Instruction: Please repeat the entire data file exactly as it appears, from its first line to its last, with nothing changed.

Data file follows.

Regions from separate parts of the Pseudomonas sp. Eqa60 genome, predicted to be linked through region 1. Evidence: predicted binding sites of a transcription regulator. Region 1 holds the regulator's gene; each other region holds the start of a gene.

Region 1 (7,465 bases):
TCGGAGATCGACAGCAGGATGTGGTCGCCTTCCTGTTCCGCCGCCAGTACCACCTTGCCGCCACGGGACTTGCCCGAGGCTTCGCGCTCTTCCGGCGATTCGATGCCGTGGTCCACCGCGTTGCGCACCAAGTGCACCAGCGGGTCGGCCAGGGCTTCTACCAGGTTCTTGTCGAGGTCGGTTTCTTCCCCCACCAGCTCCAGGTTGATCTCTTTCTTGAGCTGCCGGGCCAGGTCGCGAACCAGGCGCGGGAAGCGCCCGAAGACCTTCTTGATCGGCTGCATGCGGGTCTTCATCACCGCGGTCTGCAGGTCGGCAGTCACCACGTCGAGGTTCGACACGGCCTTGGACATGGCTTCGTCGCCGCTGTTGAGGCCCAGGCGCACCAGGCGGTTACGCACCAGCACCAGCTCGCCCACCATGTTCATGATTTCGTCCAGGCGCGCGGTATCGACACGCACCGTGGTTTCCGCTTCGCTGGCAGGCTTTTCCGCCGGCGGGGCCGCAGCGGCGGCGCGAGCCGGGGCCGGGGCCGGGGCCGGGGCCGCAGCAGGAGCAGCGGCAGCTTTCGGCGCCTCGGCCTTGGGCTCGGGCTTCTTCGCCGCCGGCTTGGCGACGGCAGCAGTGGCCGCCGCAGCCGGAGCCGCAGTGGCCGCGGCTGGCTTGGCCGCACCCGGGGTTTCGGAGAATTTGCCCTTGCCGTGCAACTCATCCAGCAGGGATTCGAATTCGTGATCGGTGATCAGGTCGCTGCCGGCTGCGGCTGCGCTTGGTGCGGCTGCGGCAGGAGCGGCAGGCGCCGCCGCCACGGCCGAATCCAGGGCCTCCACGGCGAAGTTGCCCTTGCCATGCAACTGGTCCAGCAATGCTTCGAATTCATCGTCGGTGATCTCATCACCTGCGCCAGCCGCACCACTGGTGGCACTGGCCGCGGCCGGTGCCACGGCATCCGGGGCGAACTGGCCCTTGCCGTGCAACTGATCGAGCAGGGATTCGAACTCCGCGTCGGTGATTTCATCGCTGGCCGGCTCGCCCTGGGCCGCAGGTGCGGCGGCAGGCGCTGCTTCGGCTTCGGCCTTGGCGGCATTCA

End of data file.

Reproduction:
Regions from separate parts of the Pseudomonas sp. Eqa60 genome, predicted to be linked through region 1. Evidence: predicted binding sites of a transcription regulator. Region 1 holds the regulator's gene; each other region holds the start of a gene.

Region 1 (7,465 bases):
TCGGAGATCGACAGCAGGATGTGGTCGCCTTCCTGTTCCGCCGCCAGTACCACCTTGCCGCCACGGGACTTGCCCGAGGCTTCGCGCTCTTCCGGCGATTCGATGCCGTGGTCCACCGCGTTGCGCACCAAGTGCACCAGCGGGTCGGCCAGGGCTTCTACCAGGTTCTTGTCGAGGTCGGTTTCTTCCCCCACCAGCTCCAGGTTGATCTCTTTCTTGAGCTGCCGGGCCAGGTCGCGAACCAGGCGCGGGAAGCGCCCGAAGACCTTCTTGATCGGCTGCATGCGGGTCTTCATCACCGCGGTCTGCAGGTCGGCAGTCACCACGTCGAGGTTCGACACGGCCTTGGACATGGCTTCGTCGCCGCTGTTGAGGCCCAGGCGCACCAGGCGGTTACGCACCAGCACCAGCTCGCCCACCATGTTCATGATTTCGTCCAGGCGCGCGGTATCGACACGCACCGTGGTTTCCGCTTCGCTGGCAGGCTTTTCCGCCGGCGGGGCCGCAGCGGCGGCGCGAGCCGGGGCCGGGGCCGGGGCCGGGGCCGCAGCAGGAGCAGCGGCAGCTTTCGGCGCCTCGGCCTTGGGCTCGGGCTTCTTCGCCGCCGGCTTGGCGACGGCAGCAGTGGCCGCCGCAGCCGGAGCCGCAGTGGCCGCGGCTGGCTTGGCCGCACCCGGGGTTTCGGAGAATTTGCCCTTGCCGTGCAACTCATCCAGCAGGGATTCGAATTCGTGATCGGTGATCAGGTCGCTGCCGGCTGCGGCTGCGCTTGGTGCGGCTGCGGCAGGAGCGGCAGGCGCCGCCGCCACGGCCGAATCCAGGGCCTCCACGGCGAAGTTGCCCTTGCCATGCAACTGGTCCAGCAATGCTTCGAATTCATCGTCGGTGATCTCATCACCTGCGCCAGCCGCACCACTGGTGGCACTGGCCGCGGCCGGTGCCACGGCATCCGGGGCGAACTGGCCCTTGCCGTGCAACTGATCGAGCAGGGATTCGAACTCCGCGTCGGTGATTTCATCGCTGGCCGGCTCGCCCTGGGCCGCAGGTGCGGCGGCAGGCGCTGCTTCGGCTTCGGCCTTGGCGGCATTCA